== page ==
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James Corden, Tony Host. #GreaseLive Scores. #Ham4Ham Digital Returns. Week in New York Theater

 

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Late Late Show host and Tony winner James Corden will be the host of the 70th Tony Awards June 12th.
He won his Tony for One Man, Two Guvnors.

Aaron Tveit as Danny and Juianne Hough as Sandy

Aaron Tveit as Danny and Juianne Hough as Sandy

Grease Live, the fourth live television broadcast of a musical since NBC began this renewed trend in 2013 with The Sound of Music, was watched by more than 12 million people, more than both Peter Pan Live and The Wiz Live.

My review of Grease Live.

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Grease Live photographs and lyrics

 

Noah Robbins as Eugene

Q and A with Noah Robbins, one of the standouts of Grease Live, who played the nerd Eugene.

 

The Week in Hamilton

The digital #Ham4Ham lottery  tries again, starting today. (You’ll recall that the website crashed when they first introduced the digital lottery in early January.)

But the #Ham4Ham digital performances have been going on without interruption.
e.g., with Audra McDonald

Hamilton is going national

Sept, 2016: PrivateBank, Chicago, for an open run.

Then a national tour in 2017. First stops:

March 2017: Shnsf Broadway,San Francisco

August 2017: Pantages, LA

 

Other shows that have launched digital lotteries this week

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An American in Paris

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Phantom of the Opera (on its 28th year, for $28)

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January 2016 New York theater quiz

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February Theater Openings

The Week in New York Theater Reviews

 Chinasa Ogbuagu as Abasiama; Hubert Point-Du Jour as Ukpong in Sojourners

Chinasa Ogbuagu as Abasiama; Hubert Point-Du Jour as Ukpong in Sojourners

Sojourners

In “Sojourners,” a curious kind of love story among oddly carved characters, a man visits the hospital room of a woman he just recently met who’s given birth to the child of her absent husband. The visitor, named Disciple, offers the woman, Abasiama, flowers and a teddy bear. “…Stuffed animals. They are American symbols of comfort,” Disciple explains in heavily accented English to the new mother. “I should have brought good food or fine cloth. Doll? What for?”

The man and the woman are both Nigerian immigrants in Houston, Texas, in 1978, in a play by first generation Nigerian-American Mfoniso Udofia that is strongest when it offers us such glimpses into the characters’ two cultures, and their effort to juggle the two – adjusting here, resisting there.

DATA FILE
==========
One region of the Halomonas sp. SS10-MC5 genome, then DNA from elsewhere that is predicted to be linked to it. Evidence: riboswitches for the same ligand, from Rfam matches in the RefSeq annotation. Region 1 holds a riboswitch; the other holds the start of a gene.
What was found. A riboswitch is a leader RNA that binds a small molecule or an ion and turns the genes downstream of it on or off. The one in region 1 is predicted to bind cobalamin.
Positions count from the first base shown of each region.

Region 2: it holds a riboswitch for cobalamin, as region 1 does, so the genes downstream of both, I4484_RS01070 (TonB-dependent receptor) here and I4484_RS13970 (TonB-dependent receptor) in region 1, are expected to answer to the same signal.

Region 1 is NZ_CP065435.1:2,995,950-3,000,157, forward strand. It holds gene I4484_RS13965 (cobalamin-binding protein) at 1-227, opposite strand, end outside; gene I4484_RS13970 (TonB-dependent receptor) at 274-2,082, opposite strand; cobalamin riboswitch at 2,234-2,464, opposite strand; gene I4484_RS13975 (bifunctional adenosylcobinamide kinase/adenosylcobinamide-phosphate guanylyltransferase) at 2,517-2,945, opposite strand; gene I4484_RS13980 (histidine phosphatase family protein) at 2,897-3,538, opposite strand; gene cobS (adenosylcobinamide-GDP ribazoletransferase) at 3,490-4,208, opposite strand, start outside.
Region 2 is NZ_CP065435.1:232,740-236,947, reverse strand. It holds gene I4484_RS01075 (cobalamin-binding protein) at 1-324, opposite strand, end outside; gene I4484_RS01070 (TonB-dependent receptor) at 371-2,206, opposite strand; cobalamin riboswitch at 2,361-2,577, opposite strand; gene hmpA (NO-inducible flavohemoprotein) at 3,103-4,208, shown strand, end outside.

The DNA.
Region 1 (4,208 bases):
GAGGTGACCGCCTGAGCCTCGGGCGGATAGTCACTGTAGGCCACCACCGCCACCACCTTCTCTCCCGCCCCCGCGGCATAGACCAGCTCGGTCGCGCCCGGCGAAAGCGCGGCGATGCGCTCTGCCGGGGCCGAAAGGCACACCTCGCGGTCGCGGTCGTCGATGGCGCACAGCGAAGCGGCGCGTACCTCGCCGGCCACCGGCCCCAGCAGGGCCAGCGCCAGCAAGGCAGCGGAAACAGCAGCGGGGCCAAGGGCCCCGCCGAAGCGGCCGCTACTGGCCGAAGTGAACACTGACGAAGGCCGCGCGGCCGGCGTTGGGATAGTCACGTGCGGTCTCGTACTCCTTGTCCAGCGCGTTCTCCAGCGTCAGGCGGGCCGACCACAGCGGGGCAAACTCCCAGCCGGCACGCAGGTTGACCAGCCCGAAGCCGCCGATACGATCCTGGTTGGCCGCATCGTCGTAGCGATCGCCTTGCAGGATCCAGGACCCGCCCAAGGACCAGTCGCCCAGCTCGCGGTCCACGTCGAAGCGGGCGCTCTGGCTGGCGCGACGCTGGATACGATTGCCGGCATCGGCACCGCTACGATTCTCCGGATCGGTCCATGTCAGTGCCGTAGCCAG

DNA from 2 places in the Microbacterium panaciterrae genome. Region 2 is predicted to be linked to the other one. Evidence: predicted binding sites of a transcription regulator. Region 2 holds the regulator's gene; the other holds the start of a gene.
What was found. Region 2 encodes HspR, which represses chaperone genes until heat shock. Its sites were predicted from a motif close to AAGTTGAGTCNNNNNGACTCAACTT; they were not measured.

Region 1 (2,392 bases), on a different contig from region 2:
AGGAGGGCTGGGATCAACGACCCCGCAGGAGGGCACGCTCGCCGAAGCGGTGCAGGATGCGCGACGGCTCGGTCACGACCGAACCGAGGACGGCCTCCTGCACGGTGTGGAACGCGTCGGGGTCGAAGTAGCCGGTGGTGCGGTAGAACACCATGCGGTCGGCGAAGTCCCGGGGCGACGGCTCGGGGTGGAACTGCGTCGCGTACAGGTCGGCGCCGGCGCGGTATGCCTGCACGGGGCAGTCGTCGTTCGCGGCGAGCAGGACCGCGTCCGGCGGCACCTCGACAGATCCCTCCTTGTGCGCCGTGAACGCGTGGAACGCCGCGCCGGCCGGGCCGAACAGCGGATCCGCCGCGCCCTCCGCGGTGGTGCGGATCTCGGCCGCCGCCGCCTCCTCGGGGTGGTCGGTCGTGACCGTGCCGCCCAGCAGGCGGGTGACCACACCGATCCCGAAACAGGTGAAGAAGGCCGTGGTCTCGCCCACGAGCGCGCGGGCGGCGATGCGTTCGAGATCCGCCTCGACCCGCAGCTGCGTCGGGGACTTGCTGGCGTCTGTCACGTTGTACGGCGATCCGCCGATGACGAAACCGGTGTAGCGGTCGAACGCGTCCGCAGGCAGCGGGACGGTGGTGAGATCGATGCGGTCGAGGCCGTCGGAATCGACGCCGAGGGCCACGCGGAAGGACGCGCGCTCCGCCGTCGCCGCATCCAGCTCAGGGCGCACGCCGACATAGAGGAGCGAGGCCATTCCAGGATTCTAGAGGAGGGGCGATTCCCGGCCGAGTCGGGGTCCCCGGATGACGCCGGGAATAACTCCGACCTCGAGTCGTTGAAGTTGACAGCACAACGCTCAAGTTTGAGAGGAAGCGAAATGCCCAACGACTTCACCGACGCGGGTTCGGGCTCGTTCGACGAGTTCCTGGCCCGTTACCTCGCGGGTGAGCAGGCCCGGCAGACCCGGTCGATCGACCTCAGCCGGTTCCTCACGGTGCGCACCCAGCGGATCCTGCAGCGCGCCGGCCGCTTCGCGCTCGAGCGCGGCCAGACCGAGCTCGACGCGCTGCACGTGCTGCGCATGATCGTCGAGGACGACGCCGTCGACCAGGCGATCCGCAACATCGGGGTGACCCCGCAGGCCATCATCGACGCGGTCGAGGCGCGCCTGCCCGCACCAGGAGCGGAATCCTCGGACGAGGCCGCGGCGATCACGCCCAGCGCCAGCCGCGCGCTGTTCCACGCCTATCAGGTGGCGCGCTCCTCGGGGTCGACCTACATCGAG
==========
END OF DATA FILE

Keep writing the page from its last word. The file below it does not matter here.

Kayla Ferguson and Reggie D. White

Kayla Ferguson and Reggie D. White

I and You

I and You, Lauren Gunderson’s two-character play, has been produced in some 20 theaters around the country, receiving awards and much publicity, yet nobody has revealed the twist at the end. The twist is not just shocking; it makes the play.

The acting and directing in the New York production are competent, the design team does wonders in the relatively small stage of 59E59 Theatre A, and the playwright has something profound she wants us to take out of the theater. But just knowing there is a surprise ending, yet not knowing what it is, provides a narrative suspense that propels us through the seemingly aimless patches of an encounter that begins when high school student Anthony (Reggie D. White) enters the bedroom of Caroline (Kayla Ferguson), much to her surprise and annoyance.

The Week in New York Theater News

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Cate Blanchett to make her Broadway debut in The Present by Andrew Upton, based on Chekhov’s Platonov, December 2016

 

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Thirty-six years after starring as Peter Pan, Sandy Duncan returns to Broadway to play Madame du Maurier, the snobbish grandmother in Finding Neverland.

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An all-female Taming of the Shrew starring Cush Jumbo as Kate and Janet McTeer as Petruchio launches the Public Theater’s Shakespeare in the Park season this summer.

Bad news/good news from Atlantic Theater: Hal Prince no longer directing The Band’s Visit in the Spring. David Cromer will in Fall

AbeVigoda

RIP Abe Vigoda, 5-time Broadway veteran but best known for ‘The Godfather’ film & ‘Barney Miller’ TV, 94.

Ten finalists for this year’s Susan Smith Blackburn Prize given annually to recognize women who have written works of outstanding quality for the English-speaking theatre.

Sarah Burgess (U.S.)- Dry Powder
Rachel Cusk (U.K.)- Medea
Sarah DeLappe (U.S.)- The Wolves
Sam Holcroft (U.K.)- Rules for Living
Anna Jordan (U.K.)- Yen
Dominique Morisseau (U.S.)- Skeleton Crew
Lynn Nottage (U.S.)- Sweat
Suzan-Lori Parks (U.S.)- Father Comes Home From the Wars (Parts 1,2 & 3)
Bea Roberts (U.K)- And Then Come The Nightjars
Noni Stapleton (Ireland)- Charolais

Congratulations to the 10 emerging writers Class of 2016-17

 

 

 

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About New York Theater
Jonathan Mandell is a 3rd generation NYC journalist, who sees shows, reads plays, writes reviews and sometimes talks with people.

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